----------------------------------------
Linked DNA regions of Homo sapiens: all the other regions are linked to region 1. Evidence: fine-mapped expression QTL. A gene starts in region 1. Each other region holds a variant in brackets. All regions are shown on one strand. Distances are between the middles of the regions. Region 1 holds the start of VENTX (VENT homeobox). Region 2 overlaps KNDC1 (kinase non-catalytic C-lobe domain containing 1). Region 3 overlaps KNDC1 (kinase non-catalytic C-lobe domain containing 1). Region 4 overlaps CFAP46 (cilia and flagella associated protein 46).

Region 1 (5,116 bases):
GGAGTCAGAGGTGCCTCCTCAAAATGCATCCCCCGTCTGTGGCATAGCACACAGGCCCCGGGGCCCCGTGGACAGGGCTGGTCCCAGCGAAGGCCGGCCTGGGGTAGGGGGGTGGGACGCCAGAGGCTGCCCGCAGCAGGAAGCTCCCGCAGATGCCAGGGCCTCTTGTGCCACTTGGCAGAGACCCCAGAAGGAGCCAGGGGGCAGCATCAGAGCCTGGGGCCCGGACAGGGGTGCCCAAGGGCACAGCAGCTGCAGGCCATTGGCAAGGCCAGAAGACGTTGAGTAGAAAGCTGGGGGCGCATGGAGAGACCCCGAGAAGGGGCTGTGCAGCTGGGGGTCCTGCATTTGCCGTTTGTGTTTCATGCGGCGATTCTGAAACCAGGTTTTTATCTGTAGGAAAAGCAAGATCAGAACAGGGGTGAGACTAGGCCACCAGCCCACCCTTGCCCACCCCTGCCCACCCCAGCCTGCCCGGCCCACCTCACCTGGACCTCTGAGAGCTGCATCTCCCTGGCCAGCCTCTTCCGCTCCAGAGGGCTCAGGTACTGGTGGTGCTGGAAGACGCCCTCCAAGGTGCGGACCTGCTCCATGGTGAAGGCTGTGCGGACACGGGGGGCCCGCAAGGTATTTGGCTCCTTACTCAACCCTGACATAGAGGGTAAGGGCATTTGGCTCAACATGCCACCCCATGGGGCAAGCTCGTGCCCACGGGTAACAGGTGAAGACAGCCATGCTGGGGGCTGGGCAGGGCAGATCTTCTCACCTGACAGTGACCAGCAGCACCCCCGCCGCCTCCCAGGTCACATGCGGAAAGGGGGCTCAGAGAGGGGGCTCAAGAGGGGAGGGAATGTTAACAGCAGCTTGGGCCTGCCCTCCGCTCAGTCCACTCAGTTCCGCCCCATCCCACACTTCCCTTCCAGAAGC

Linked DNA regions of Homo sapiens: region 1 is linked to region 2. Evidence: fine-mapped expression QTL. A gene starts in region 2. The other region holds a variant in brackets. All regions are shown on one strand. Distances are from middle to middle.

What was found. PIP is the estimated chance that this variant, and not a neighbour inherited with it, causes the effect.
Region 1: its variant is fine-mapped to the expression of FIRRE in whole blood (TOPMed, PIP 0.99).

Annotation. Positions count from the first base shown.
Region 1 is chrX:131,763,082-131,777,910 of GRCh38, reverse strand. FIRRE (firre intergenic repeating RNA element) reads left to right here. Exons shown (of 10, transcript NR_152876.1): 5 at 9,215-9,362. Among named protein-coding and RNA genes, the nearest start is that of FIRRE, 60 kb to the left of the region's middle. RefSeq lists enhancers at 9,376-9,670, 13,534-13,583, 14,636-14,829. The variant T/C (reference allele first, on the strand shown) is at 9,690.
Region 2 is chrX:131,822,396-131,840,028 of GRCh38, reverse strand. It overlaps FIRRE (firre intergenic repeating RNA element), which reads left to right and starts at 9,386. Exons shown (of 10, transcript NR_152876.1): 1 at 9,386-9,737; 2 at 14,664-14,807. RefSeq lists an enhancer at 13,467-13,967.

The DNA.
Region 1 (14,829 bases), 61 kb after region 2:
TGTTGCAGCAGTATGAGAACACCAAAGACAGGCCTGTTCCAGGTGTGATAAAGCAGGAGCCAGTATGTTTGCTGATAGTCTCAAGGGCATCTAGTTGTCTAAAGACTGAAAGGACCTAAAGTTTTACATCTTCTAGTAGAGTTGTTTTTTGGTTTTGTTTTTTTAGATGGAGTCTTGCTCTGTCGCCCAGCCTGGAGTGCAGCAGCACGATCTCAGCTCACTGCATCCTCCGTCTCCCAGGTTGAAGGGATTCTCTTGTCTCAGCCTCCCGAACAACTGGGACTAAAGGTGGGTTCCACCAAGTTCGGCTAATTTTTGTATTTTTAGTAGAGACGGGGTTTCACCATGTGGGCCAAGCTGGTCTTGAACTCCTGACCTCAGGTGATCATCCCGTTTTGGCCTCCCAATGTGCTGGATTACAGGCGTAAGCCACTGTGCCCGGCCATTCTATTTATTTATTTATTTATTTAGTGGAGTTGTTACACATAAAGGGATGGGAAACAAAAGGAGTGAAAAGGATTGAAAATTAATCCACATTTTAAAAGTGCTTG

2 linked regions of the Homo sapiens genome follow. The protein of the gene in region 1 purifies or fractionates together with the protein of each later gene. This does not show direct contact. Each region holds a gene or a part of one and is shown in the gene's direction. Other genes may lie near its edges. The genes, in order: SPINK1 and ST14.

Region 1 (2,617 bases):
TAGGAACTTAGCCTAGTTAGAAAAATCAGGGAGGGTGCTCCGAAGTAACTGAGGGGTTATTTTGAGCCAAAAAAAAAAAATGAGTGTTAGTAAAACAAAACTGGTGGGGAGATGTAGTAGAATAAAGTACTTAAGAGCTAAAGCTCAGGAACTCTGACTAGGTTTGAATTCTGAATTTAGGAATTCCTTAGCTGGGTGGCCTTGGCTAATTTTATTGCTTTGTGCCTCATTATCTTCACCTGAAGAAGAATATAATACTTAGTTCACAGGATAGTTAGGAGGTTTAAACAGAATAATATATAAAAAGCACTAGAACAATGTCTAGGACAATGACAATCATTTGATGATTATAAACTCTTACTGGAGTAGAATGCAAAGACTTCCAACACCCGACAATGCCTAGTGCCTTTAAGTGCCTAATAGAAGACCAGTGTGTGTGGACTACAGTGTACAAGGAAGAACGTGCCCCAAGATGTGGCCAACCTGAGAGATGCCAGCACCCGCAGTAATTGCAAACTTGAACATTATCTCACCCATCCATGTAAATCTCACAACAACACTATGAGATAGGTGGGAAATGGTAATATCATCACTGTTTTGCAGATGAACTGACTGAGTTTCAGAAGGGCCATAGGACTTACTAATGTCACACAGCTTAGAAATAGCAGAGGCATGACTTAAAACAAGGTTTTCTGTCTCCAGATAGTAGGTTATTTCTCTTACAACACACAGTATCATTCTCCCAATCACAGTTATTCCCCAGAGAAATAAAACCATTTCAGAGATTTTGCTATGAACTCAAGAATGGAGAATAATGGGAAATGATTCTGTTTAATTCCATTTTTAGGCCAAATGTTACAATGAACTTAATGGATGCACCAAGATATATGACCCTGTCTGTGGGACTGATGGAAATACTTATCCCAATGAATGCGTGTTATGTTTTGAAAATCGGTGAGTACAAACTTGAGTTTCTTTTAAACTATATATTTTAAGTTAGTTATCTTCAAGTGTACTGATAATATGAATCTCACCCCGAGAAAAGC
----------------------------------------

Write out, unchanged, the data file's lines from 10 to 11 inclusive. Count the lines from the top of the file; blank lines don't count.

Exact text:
The DNA.
Region 1 (14,829 bases), 61 kb after region 2: